Vanarama National League Column Oct 25th

VANARAMA NATIONAL LEAGUE COLUMN - Craig Harrison, by Glenn Moore

Some coaches begin preparing for life on the training pitch while they are still players, making notes about sessions put on by their managers, mentally filing behaviours, and taking their qualifications. Others fall into the job by accident. The strange thing is that sometimes it is the latter who are more successful.

Among them is Craig Harrison, coach of Vanarama National League side Hartlepool United. Harrison had quit football after suffering a career-ending broken leg while playing for Crystal Palace reserves in his mid-20s. He struggled with depression, came through that, but remained disenchanted with the game opting instead for a career in property development.

Then, for his 30th birthday party, wife Danielle booked a band. The guitarist looked familiar. He was Gareth Owen, formerly of Wrexham, whom Harrison had played against when on loan at Preston. Owen was player-manager at Welsh Premier League club Airbus UK and seeking an assistant. He asked if Harrison was interested.

“I said, ‘No, I’m not interested. I’ve moved on from that’,” Harrison, 40 this month, told the Non-League Paper earlier this season. He added: “A couple of weeks later I saw in the local paper they still hadn’t filled the post. My other half persuaded me to give Gareth a text to see what was going on. He said he was still looking so we had a chat and he offered it to me. I took it. That was in December. By the end of the season Gareth had moved on and they gave me the manager’s job.”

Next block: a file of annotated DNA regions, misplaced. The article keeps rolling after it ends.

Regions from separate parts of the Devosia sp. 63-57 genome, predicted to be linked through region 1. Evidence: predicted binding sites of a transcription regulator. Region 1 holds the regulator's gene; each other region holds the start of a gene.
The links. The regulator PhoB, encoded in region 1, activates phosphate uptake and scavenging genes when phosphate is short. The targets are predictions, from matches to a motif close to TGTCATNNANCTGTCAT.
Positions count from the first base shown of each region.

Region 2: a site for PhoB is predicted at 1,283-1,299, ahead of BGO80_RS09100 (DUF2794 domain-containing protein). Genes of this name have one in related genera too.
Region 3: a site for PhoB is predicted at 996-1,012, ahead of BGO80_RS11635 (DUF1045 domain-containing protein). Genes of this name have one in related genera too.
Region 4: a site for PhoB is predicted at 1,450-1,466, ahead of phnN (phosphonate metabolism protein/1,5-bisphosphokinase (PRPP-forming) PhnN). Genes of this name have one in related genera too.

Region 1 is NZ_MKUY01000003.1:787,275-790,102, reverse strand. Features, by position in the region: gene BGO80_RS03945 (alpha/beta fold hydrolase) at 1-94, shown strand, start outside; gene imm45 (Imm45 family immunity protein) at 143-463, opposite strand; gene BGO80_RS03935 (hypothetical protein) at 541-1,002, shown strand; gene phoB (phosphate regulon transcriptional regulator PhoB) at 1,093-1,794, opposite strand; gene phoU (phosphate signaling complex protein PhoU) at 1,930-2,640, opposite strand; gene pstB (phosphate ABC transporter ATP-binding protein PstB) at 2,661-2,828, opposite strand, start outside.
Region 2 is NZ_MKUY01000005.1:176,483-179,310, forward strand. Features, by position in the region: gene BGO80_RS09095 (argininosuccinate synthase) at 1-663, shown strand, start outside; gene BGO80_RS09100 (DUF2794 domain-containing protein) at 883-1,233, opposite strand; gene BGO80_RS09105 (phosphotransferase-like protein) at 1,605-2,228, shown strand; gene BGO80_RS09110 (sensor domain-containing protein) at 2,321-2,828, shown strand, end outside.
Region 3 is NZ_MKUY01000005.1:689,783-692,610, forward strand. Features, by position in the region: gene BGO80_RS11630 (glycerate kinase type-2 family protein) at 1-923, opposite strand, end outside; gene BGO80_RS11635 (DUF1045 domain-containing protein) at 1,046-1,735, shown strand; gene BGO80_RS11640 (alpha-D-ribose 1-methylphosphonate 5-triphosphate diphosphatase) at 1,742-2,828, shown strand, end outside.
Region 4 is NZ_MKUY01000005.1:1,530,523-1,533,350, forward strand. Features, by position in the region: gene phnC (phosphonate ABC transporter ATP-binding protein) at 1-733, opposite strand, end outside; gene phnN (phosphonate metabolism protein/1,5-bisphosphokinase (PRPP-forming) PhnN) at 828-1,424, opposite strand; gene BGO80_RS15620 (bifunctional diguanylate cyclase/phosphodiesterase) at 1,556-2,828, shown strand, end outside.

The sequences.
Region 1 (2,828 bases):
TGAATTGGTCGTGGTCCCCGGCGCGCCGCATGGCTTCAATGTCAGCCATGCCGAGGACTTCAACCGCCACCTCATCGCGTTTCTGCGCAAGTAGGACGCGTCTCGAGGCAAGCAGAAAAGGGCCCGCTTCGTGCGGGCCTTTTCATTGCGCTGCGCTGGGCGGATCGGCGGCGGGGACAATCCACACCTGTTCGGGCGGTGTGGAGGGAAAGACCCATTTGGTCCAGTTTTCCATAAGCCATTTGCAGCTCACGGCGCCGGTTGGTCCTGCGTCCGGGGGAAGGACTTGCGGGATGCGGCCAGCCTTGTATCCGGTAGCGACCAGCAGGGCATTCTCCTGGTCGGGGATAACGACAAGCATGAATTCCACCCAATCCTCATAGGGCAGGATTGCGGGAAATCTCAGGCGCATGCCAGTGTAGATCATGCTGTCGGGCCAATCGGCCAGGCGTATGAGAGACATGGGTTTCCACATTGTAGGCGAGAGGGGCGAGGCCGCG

By then Harrison was smitten. His biggest problem was persuading part-time players to be as committed as he was. He rapidly acquired his badges and now holds the highest qualification, Uefa Pro Licence. In late 2011 The New Saints, after a rare season failing to win the Welsh League, moved in. With them Harrison won six successive league titles, four Welsh Cups, and played clubs such as Slovan Bratislava and Legia Warsaw in Champions League qualifiers.

Despite this success the chance to join Hartlepool was irresistible for Harrison, Gateshead-born and a former Middlesbrough player. It is not an easy job. Harrison is Pools’ sixth manager in four years, which underlines the instability at the club. Yet though relegated from the Football League last season they still attracted more than 50 applicants for manager.

The opening rounds of the Vanarama National League were a shock. Having lost their opening match at home to Dover Athletic, Hartlepool had two points after six matches. A 13-point haul from the next five games dispelled fears of back-to-back relegation and rekindled hopes of an instant Football League return. They are now in 14th place, only five points behind second-placed Wrexham in a tightly-contested promotion race.

“Looking back with a clear head, what’s probably happened is the four-five weeks at the start of the season has been vital,” Harrison said last week. “When it hasn’t gone for us you either go your separate way and the group fragments or you come together. What went on early season is probably one of the best things to happen for team spirit. It has come together over the opening weeks of the season.”

Harrison, who knows better than most how unpredictable football be, added: “Maybe the start was a blessing in disguise.”

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